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Workshopband MuC 2019

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  • Konferenzbeitrag
    (Mensch und Computer 2019 - Workshopband, 2019) Steinicke, Frank; Wolf, Katrin
  • Workshopbeitrag
    Interacting with Wheelchair Mounted Navigator Robot
    (Mensch und Computer 2019 - Workshopband, 2019) Yamazaki, Akiko; Yamazaki, Keiichi; Arano, Yusuke; Saito, Yosuke; Iiyama, Emi; Fukuda, Hisato; Kobayashi, Yoshinori; Kuno, Yoshinori
    Currently, robotic researchers focus on developing robot systems that are explicitly designed to operate cooperatively with people in public, and provide the resources for projections for humans in public places.Our socio-technological project, engineers developed a robotic wheelchair with attaching a robot in order to provide embodied projective signals to human and designed two settings for the robot’s behavior. One is the robot turns its face towards the human (Face-to-Face model), the other is robot turns its face and they turn around its body in order to index where to go (Body Torque model). The reasons of attaching a robot to a robotic wheelchair and designed two settings are, by analysis of sociologiosts, we reveal how embodied actions of the robot as a resource for projection and considered what kind of projection are possible and how such projections provide the coordination of co-operative actions between multiple people in the public places.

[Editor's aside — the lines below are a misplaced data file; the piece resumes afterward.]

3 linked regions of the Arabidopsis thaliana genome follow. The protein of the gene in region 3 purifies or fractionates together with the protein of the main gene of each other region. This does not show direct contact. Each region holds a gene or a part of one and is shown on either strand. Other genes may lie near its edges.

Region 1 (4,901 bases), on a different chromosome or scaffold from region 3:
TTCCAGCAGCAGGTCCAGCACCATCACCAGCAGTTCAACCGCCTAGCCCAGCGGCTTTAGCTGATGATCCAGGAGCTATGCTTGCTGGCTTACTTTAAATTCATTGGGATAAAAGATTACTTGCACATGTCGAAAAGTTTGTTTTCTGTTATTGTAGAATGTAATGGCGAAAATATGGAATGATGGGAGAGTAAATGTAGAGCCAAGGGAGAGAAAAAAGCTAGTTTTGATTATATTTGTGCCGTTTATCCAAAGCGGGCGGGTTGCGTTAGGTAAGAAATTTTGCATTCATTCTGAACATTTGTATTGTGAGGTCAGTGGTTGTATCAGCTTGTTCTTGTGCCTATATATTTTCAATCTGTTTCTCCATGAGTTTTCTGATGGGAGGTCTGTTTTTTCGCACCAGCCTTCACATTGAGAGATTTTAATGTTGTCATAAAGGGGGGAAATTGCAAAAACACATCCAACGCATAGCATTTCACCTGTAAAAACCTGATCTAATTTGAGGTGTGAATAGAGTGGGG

• Workshopbeitrag
    Gestaltung und Verantwortung – Positionsbestimmung einer sozialverantwortlichen Technikentwicklung
    (Mensch und Computer 2019 - Workshopband, 2019) Bieling, Tom